Frames Glossary

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This entry is a Draft

Name Description Image
Architectural See Kentian Image
Auricular A frame with forms resembling ears and earlobes. These frames were highly stylized free-flowing interpretations of organic forms, usually animal or marine in nature. Auricular Frame Style.png
Bolection A frame type, introduced in the late 17th century, with a distinctly shaped convex or ogee molding of reverse section curving up from the picture and back to the wall. This frame may or may not have a liner. Image
Cassetta A frame comprising a simple, lap-jointed back frame and entablature-derived moldings. Cassetta is the Italian word for architrave. Image
Cove Profile Also called a scoop, a neo-classical expression popular around 1700-1800. May include carved or compo courses highlighting inner or outer edges. Image
Cushion A frame of flattish rounded or convex section, usually only two to two and a half inches wide. They could feature carved reliefs often in the clasped leaf and tulip motifs. Other common patterns are a waving pattern of twisted leaves and beads on a string. Image
Italian Style For the purposes of this glossary, the two styles of frames are Salvator Rosa and Maratta. Image
Salvator Rosa An Italian frame associated with the 17th century artist Salvator Rosa. The frame’s profile is a central scotia bordered by an astragal at the front outer edge and a narrow molding at the inner edge. Part of the ornament is applied to the profile rather than carved from it. The cove is undecorated. Decorative features include tongues, acanthus leaves, flutes and beading. Image
Maratta A frame that has a deep front hollow and a prominent outward curving top edge undercut by a back hollow. The inner cove has a continuous design. Decorative features often seen are tongues, acanthus leaves, and sometimes gadroons and shells. An Italian styled frame that gained popularity in Britain and was widely used during the period of 1750-1790. It received its namesake from its association with artist Carlo Maratta. Image
Kentian Also referred to as architectural frames. Popular from 1720-1760, the Kentian frame references architectural features and decoration, though is usually restricted to the features of the architrave. It often has projecting square corners, flat frieze decorations (with sand or an architectural motif), and raised and carved outer edges. This type is derived from the Renaissance’s Tabernacle frame. Image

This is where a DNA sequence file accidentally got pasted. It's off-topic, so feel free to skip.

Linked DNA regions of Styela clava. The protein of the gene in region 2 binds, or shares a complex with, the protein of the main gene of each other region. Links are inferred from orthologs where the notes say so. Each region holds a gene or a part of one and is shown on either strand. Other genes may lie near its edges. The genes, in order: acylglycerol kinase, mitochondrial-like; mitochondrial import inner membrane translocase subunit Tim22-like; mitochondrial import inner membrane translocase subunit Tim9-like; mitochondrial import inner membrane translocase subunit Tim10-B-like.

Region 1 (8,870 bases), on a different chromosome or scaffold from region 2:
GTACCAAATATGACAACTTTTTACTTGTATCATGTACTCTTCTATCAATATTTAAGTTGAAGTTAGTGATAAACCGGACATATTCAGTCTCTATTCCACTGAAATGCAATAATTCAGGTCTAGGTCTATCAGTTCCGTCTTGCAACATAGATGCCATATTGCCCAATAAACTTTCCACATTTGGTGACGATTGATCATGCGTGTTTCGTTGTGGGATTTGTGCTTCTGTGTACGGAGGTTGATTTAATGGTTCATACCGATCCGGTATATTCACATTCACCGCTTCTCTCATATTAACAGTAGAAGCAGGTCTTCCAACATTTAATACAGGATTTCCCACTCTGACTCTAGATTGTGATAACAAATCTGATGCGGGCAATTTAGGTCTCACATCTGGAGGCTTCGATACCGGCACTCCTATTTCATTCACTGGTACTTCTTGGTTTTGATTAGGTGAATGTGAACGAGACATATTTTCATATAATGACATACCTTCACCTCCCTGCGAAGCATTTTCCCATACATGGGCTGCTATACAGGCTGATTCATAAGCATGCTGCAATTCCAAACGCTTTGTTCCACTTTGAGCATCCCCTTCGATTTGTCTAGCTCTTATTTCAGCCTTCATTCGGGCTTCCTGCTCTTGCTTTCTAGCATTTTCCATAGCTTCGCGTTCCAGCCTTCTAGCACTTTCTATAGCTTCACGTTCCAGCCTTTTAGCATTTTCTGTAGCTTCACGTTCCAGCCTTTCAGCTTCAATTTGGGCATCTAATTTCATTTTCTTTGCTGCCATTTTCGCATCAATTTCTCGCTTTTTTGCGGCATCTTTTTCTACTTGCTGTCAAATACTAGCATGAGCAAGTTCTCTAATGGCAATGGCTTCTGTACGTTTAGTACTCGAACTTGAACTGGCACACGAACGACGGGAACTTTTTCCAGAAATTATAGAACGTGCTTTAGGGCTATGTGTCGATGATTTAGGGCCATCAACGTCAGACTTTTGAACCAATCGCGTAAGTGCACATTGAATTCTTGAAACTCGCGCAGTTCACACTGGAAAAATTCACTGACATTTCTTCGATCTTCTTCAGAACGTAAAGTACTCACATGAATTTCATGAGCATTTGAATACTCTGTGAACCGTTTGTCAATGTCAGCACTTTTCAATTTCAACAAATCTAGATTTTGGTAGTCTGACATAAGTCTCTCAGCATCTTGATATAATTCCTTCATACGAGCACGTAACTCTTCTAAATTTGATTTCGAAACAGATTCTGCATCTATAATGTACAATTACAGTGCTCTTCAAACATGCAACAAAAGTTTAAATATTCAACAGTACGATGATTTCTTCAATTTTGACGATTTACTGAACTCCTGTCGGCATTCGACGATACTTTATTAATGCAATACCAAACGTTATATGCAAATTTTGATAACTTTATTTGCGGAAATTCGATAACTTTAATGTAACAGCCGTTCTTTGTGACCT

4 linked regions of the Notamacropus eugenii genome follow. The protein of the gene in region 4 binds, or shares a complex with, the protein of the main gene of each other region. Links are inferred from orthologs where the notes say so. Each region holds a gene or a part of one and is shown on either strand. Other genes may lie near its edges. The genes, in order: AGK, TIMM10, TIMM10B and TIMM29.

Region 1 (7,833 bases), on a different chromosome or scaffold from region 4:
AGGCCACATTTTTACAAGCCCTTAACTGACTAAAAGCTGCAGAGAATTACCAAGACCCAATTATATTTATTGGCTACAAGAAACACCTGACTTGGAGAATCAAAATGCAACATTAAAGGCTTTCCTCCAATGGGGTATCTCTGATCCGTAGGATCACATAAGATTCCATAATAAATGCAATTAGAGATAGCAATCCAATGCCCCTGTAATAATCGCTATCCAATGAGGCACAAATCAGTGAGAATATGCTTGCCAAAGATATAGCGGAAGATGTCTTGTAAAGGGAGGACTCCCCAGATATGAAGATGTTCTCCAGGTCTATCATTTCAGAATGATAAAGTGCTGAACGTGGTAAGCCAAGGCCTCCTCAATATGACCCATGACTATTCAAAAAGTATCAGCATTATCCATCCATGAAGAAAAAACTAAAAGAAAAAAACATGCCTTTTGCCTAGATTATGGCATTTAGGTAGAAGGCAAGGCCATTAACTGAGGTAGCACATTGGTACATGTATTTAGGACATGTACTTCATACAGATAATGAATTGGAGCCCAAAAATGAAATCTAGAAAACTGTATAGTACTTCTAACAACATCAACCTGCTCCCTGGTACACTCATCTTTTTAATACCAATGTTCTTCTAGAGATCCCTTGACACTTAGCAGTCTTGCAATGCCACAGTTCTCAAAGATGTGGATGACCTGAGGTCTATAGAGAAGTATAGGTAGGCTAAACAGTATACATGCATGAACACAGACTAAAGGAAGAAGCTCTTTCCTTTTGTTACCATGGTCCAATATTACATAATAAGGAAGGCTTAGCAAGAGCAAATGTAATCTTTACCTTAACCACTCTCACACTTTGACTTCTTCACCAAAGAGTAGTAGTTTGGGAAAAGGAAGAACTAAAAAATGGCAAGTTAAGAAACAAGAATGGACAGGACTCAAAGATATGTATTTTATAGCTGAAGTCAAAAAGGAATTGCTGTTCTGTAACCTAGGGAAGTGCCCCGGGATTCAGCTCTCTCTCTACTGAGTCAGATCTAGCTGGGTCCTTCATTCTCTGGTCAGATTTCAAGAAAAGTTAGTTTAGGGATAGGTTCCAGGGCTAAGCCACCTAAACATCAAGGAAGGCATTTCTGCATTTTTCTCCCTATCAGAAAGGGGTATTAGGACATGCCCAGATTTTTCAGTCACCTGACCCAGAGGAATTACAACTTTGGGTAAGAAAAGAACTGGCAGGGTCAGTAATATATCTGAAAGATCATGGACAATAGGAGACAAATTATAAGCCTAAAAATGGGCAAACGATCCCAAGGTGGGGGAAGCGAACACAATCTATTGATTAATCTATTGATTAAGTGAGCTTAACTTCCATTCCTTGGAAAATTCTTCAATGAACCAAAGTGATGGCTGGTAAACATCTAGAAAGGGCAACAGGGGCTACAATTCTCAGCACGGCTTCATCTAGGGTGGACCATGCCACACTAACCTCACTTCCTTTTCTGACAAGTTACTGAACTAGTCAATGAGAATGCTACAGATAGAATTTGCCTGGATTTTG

Neoclassical A frame with designs and features that harken back to the time of antiquity, particularly that of ancient Rome. They could reference architectural elements, and generally were thinner, simpler in profile (coves popular), and restrained in ornament.

Early Neoclassicism: These frames often had features such as a fluted frieze, paterae corners and waterleaf top edge. The profiles tended to be shallow. Some closely resembled Maratta Style frames. Some were fairly plain and had minimal embellishment. Late Neoclassicism: These frames were categorized by deeper profiles and bolder taste. They could have extensive ornamentation, aided by the use of pressed composition ornament. The moldings were often wider and heavier. Older frames were sometimes remodeled to fit the neoclassical style. In France, the anthemion and lotus motifs were popular, but they were not widely used in England.||Image

Reverse A frame with its highest molding on the sight edge. Image
Rococo Including but not exclusive to swept frames. These often have swept sides (see sweep). They could be very elaborate. Common elements include C-scroll corners and ogee-sections. Those made in France by French Huguenot craftsmen are often more organic, sculptural and three dimensional than the Rococo frames of England. English frames are more linear and have arrangements of flowers and leaves. Image
Scoop A frame with a front concave section as the main form of decoration. Image
Swept See Rococo. 18th century term. Overall curvilinear design “S” and “C” scrolls. Image
Tondo A frame with circular sight and back edges. Image